The entire announcement is in reference to the structural shift within Ubisoft that the company provided general details for on June 2nd. On that day, Guillemot stated that fundamental changes need to take place at every level of the company. “We are not looking for a quick fix, but rather a structural shift at Ubisoft that fully aligns with our values–values that do not tolerate toxic behaviors and where everyone feels safe to speak out,” Guillemot said. “We must do everything we can to ensure no one is in these situations ever again.”

Over the course of the past few weeks, Ubisoft has been at the epicenter of many accusations regarding abuse in the video game industry. The three executives mentioned thus far are not the only ones to resign from their positions lately, with vice president Maxime Beland doing the same for his position in the company’s editorial team after being accused of sexual harassment and abuse. Tommy François, the co-vice president, has also been placed on disciplinary leave as a second investigation into accusations against him is being conducted.

Other members of Ubisoft are facing a similar situation as well. This includes the Watch Dogs product and brand marketer Andrien Gbinigie, who was accused of engaging in a sexual assault in June. Gbinigie worked place of work was Ubisoft Toronto. That said, Ubisoft has not confirmed if that employee has been fired, so it is unclear if an investigation is taking place or if anything is being done at all. Similarly, the creative director of Assassin’s Creed Valhalla,  Ashraf Ismail also, resigned from his position and left Ubisoft on June 24 due to allegations regarding infidelity.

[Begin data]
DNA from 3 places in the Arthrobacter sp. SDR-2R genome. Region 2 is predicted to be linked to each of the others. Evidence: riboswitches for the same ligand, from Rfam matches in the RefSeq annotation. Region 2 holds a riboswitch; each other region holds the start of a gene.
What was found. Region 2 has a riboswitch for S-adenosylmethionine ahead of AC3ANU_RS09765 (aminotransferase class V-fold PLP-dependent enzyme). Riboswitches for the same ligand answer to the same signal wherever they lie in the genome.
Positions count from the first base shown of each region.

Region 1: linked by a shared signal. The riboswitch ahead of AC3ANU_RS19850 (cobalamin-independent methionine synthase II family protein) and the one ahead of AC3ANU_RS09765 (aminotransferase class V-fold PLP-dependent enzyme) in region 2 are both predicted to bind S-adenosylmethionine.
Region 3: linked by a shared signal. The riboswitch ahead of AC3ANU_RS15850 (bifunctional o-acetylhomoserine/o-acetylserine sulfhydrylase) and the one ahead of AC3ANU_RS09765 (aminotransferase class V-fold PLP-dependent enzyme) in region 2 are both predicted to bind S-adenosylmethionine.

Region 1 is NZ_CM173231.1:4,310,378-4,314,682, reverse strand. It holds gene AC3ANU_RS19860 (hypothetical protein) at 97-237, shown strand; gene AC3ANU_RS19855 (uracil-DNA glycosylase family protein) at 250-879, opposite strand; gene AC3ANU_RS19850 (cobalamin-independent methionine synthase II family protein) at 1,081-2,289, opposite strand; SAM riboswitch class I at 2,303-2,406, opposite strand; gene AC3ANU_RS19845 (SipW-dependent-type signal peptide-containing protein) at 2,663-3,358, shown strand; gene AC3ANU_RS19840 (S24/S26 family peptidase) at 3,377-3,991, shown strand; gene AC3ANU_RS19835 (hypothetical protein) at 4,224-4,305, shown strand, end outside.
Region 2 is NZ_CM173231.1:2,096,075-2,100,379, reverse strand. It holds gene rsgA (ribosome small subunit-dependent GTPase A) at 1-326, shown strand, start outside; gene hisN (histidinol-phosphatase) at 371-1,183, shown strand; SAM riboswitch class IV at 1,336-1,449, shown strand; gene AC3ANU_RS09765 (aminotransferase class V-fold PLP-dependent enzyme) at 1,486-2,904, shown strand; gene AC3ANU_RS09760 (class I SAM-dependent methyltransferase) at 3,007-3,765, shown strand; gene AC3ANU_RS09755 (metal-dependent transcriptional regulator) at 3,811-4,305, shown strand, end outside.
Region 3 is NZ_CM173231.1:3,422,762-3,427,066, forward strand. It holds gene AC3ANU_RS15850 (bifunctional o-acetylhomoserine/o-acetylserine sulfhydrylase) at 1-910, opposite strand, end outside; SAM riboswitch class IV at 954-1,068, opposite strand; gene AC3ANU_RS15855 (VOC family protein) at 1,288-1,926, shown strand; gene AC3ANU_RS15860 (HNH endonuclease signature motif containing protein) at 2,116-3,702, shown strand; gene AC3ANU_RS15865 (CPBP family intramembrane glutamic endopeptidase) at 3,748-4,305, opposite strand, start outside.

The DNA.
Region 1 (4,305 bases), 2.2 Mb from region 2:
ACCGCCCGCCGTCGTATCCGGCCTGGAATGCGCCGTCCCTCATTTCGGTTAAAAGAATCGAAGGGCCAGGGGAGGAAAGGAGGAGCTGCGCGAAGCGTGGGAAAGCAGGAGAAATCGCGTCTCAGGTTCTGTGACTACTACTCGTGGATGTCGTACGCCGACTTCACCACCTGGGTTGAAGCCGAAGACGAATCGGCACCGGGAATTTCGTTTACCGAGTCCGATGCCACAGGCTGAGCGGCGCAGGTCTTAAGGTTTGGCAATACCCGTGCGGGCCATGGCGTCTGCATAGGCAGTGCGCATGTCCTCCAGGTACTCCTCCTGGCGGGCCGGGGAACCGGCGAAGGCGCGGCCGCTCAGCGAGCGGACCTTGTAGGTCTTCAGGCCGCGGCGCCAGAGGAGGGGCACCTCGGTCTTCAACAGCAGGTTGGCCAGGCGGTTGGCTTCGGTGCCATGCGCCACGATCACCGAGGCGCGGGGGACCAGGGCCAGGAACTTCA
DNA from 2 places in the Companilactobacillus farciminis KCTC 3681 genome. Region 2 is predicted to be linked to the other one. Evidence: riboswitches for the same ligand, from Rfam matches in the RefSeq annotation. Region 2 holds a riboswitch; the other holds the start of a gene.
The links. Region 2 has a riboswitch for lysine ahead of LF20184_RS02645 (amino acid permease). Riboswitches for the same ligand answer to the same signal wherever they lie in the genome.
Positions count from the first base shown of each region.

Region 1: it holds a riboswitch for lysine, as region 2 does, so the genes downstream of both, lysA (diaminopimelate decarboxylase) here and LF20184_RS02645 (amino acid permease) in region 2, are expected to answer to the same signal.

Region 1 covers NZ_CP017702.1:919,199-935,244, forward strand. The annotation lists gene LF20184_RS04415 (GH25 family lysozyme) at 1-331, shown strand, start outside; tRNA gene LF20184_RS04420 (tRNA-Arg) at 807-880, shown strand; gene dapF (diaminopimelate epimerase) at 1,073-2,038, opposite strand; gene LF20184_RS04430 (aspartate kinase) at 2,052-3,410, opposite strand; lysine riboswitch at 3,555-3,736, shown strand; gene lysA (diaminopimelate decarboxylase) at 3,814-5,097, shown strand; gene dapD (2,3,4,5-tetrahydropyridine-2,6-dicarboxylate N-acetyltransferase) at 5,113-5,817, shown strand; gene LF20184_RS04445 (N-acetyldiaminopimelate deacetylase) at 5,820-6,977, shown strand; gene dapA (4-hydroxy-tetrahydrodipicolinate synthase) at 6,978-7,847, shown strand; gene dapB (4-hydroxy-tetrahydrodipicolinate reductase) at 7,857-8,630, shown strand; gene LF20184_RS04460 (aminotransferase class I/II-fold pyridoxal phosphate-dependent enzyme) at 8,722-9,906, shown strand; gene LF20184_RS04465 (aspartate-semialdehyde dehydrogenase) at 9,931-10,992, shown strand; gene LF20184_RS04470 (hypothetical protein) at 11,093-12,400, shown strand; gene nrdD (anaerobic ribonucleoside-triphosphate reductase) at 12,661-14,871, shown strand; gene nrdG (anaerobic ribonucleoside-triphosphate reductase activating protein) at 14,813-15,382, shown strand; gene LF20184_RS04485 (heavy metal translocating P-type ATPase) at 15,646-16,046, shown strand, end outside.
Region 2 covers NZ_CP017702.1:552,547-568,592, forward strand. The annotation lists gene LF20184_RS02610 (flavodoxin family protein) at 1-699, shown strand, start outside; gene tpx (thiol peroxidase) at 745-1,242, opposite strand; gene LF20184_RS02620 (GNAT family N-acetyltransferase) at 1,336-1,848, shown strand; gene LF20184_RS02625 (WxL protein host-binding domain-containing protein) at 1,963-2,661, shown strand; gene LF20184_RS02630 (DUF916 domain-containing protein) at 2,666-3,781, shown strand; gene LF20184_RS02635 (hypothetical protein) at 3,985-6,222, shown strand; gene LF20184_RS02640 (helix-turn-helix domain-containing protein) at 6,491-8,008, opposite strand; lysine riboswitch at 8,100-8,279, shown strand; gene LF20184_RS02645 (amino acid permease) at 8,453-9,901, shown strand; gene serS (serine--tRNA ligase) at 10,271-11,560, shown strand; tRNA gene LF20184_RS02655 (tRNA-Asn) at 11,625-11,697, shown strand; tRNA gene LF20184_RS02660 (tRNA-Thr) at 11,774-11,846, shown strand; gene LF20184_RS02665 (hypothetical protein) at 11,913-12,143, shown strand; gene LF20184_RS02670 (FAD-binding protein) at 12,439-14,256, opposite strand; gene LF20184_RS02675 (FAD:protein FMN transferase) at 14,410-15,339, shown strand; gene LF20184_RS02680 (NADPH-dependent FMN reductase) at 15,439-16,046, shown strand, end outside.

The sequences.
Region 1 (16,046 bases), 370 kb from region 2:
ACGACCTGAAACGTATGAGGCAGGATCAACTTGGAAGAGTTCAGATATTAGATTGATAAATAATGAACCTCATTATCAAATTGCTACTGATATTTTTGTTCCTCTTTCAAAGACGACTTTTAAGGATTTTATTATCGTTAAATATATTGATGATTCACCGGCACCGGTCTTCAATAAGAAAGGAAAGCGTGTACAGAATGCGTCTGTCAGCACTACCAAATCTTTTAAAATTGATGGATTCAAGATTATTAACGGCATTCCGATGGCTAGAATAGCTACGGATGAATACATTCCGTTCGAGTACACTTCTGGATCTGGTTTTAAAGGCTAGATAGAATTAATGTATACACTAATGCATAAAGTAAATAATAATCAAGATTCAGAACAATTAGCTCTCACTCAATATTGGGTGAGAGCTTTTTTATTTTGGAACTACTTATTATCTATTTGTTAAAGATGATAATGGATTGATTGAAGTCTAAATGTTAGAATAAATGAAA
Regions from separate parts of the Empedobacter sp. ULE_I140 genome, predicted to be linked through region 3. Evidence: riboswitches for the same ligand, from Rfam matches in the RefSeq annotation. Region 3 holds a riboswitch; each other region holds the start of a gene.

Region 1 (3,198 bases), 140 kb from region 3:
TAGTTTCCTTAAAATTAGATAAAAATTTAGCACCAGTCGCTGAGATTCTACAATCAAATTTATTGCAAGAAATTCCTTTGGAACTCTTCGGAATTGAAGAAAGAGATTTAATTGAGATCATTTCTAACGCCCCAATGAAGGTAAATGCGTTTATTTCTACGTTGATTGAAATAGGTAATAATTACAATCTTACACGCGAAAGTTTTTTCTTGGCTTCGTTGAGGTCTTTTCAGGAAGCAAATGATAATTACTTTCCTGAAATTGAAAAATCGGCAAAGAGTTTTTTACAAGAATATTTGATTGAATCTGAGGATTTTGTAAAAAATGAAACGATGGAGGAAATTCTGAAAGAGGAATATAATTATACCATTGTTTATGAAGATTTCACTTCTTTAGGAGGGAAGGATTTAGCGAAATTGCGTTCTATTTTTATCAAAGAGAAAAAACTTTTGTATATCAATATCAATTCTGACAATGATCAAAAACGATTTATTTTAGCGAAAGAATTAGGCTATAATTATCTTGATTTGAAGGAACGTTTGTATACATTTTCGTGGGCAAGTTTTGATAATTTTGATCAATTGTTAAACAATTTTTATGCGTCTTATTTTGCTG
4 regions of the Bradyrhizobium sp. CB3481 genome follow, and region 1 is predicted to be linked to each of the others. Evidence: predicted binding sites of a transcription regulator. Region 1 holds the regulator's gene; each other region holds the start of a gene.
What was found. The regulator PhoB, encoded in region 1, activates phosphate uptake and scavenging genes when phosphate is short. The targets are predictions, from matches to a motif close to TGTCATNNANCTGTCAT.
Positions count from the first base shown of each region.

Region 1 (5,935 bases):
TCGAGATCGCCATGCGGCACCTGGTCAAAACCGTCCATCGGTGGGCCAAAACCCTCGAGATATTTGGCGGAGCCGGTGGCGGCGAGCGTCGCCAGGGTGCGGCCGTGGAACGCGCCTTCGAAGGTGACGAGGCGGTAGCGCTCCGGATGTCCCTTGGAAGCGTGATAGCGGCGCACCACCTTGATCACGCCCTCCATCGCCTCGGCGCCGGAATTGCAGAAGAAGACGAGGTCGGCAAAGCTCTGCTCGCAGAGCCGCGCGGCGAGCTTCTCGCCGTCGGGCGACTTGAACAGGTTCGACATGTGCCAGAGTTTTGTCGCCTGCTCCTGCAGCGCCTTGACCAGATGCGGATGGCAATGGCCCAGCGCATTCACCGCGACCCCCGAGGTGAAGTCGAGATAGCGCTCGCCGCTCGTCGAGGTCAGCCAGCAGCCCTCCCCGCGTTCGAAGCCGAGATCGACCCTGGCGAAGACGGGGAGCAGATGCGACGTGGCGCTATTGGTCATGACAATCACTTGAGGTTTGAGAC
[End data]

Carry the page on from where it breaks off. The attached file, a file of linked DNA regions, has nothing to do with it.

As a response to these accusations, Ubisoft made a statement back on June 25, stating: “We have started by launching investigations into the allegations with the support of specialized external consultants,” the studio said. “Based on the outcomes, we are fully committed to taking any and all appropriate disciplinary action. As these investigations are ongoing, we can’t comment further. We are also auditing our existing policies, processes, and systems to understand where these have broken down, and to ensure we can better prevent, detect, and punish inappropriate behavior.”

Considering how many positions are being compromised within Ubisoft lately, it’s unclear if all of this will have some sort of notable impact on the company’s future plans. So far, there’s no reason to think that any games will be delayed, even though important positions on the development team for those games have been compromised. That said, it’s still a possibility that this could have some effect on Ubisoft’s immediate future, at least until they come up with some sort of solution.

Either way, their reputation is certainly taking a hit, and while they are taking steps to correct the errors of the recent past, it will likely be some time before they will be regaining the decorum they may have held before all of these scandals and allegations in the upper echelons of their company. But how long that will take exactly is impossible to tell.